Don't ask, don't tell
On the issues: Obama's Supreme Court nominee
Conservatives have said the most controversial issue in her past was her belief that the military's "don't ask, don't tell" policy meant Harvard Law School would be violating its anti-discrimination policy if it helped the military recruit on campus.
In a 1993 article in the University of Chicago Law Review, Kagan wrote: "I take it as a given that we live in a society marred by racial and gender inequality, that certain forms of speech perpetuate and promote this inequality, and that the uncoerced disappearance of such speech would be cause for great elation. I do not take it as a given that all governmental efforts to regulate such speech thus accord with the Constitution."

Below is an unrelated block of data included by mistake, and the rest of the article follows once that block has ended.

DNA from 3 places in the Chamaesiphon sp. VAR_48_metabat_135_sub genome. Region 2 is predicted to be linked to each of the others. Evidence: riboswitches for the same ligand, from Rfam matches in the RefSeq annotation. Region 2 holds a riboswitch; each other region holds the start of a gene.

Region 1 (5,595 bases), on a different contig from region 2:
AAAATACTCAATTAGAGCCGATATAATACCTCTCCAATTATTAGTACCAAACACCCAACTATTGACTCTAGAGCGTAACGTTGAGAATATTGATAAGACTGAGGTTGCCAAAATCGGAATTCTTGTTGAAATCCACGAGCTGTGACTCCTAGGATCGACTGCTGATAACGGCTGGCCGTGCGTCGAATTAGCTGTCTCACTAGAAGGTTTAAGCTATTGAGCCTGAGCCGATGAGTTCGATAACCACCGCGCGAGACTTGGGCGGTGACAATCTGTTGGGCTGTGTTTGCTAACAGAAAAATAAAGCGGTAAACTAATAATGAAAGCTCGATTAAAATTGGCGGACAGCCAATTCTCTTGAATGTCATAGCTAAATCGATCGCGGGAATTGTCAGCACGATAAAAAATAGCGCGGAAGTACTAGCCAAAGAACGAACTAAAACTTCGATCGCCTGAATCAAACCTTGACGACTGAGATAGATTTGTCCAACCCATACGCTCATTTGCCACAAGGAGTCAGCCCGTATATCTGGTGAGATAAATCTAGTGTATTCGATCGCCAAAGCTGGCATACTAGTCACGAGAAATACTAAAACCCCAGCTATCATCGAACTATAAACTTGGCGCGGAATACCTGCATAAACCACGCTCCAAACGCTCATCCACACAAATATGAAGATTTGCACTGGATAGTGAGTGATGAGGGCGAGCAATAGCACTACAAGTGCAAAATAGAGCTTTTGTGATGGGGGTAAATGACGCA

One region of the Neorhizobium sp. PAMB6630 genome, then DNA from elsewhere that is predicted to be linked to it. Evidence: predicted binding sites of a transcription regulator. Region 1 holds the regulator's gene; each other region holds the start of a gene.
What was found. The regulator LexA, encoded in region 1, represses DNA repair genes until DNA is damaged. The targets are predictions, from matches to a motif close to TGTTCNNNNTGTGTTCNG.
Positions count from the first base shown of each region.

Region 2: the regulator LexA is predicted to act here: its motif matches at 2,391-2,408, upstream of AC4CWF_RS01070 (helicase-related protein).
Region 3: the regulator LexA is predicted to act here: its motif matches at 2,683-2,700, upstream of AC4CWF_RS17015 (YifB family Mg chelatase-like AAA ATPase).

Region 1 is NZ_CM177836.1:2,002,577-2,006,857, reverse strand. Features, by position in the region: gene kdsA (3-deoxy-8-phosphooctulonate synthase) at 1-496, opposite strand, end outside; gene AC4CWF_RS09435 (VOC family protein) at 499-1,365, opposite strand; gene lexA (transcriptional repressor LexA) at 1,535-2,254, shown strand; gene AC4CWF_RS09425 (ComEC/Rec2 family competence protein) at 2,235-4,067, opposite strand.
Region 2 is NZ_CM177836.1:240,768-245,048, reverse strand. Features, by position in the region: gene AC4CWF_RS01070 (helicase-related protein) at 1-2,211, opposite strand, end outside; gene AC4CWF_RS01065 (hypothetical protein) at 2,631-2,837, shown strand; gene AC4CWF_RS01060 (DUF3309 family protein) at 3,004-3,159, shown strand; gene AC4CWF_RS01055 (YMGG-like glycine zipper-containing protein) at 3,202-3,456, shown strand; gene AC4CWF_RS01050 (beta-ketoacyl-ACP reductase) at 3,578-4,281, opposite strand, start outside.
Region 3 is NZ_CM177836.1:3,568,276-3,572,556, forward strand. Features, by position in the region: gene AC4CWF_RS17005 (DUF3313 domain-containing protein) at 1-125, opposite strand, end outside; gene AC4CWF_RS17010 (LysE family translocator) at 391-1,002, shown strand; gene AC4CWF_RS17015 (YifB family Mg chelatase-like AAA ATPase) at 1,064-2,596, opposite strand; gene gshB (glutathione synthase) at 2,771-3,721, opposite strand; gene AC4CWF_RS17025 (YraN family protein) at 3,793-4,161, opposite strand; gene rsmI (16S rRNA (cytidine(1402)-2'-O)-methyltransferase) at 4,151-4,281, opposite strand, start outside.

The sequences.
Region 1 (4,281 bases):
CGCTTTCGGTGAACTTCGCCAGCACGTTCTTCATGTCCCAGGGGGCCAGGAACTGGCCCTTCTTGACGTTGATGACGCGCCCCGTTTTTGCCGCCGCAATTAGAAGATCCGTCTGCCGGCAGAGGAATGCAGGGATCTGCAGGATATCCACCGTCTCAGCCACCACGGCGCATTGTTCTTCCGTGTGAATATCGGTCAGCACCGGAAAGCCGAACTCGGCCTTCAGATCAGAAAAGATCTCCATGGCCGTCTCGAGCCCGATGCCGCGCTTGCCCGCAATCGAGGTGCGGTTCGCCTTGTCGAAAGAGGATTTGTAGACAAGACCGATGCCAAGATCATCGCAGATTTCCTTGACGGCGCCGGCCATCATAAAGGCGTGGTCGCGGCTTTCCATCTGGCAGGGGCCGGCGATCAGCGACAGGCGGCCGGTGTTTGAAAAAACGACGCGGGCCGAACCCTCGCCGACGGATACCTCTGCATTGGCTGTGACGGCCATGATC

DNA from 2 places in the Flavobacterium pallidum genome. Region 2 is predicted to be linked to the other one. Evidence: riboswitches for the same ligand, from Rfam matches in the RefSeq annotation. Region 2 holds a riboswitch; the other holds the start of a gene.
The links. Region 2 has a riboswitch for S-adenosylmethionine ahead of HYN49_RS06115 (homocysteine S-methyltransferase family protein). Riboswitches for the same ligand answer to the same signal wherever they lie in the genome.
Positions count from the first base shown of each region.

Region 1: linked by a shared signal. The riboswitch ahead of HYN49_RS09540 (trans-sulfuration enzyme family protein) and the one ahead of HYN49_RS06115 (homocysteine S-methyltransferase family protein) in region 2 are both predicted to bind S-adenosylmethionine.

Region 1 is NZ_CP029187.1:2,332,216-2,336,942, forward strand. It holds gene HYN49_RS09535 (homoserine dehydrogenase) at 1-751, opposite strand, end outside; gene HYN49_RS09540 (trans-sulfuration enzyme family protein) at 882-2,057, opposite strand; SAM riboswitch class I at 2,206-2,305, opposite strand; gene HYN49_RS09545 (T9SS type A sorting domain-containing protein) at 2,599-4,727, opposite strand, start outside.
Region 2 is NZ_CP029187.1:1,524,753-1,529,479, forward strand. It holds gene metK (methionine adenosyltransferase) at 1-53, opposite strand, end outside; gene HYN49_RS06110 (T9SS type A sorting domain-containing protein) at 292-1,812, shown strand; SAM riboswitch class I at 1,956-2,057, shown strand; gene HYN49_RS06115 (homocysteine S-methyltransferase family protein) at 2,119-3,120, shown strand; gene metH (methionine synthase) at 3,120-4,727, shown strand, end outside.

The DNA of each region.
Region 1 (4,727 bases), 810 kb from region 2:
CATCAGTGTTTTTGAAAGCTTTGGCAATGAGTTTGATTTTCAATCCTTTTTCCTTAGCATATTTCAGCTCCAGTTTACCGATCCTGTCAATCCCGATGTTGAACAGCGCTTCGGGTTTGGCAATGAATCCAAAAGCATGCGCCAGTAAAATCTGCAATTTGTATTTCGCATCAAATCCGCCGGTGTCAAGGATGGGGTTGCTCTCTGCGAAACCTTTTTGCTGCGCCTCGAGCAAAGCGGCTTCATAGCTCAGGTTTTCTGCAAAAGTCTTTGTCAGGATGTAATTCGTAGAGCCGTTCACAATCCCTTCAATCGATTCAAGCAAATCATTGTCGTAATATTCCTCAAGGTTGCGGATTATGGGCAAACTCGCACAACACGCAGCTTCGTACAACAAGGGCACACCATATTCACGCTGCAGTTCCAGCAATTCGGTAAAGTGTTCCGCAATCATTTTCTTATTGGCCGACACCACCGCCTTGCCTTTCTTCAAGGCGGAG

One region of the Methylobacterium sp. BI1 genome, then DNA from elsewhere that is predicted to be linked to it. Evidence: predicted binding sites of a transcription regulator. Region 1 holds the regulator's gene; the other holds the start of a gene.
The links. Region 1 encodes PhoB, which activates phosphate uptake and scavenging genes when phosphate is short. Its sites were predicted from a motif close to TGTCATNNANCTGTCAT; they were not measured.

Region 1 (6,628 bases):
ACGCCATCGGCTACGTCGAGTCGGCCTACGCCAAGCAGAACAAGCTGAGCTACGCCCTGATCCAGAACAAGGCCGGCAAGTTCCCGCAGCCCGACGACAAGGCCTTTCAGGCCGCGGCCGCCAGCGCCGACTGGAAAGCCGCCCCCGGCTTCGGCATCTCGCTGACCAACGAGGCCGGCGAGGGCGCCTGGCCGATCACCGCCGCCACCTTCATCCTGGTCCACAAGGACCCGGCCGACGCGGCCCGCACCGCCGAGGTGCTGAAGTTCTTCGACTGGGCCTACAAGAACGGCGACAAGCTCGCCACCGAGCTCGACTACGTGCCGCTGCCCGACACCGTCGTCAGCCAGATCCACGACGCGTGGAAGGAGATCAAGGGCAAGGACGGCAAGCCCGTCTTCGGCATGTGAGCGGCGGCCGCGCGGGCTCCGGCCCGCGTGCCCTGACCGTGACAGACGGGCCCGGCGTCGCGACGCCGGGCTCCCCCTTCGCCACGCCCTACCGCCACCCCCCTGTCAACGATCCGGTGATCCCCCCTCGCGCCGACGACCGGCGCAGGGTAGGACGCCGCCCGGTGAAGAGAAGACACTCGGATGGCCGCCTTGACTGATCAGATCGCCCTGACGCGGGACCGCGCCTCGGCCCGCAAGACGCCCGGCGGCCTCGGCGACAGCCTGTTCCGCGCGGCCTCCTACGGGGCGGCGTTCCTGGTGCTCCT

In her Q&A for solicitor general, Kagan said a judge should "try to the greatest extent possible to separate constitutional interpretation from his or her own values and beliefs."
After District of Columbia v. Heller, Kagan said "there is no question that the Second Amendment guarantees individuals the right to keep and bear arms and that this right, like others in the Constitution, provides strong although not unlimited protection against governmental regulation."
During her confirmation hearing, Kagan said she did not think that detainees held in Afghanistan had the right to due process, as the Supreme Court has ruled for those at the U.S. military prison at Guantanamo Bay, Cuba.
Kagan said she did not believe there was a constitutional right to same-sex marriage, but it was unclear whether she was expressing her own view or the current state of the law.
In a 1993 article, Kagan concluded that Stanford University misjudged the political and legal environment in instituting a policy that barred fighting words based on sex, race and other characteristics.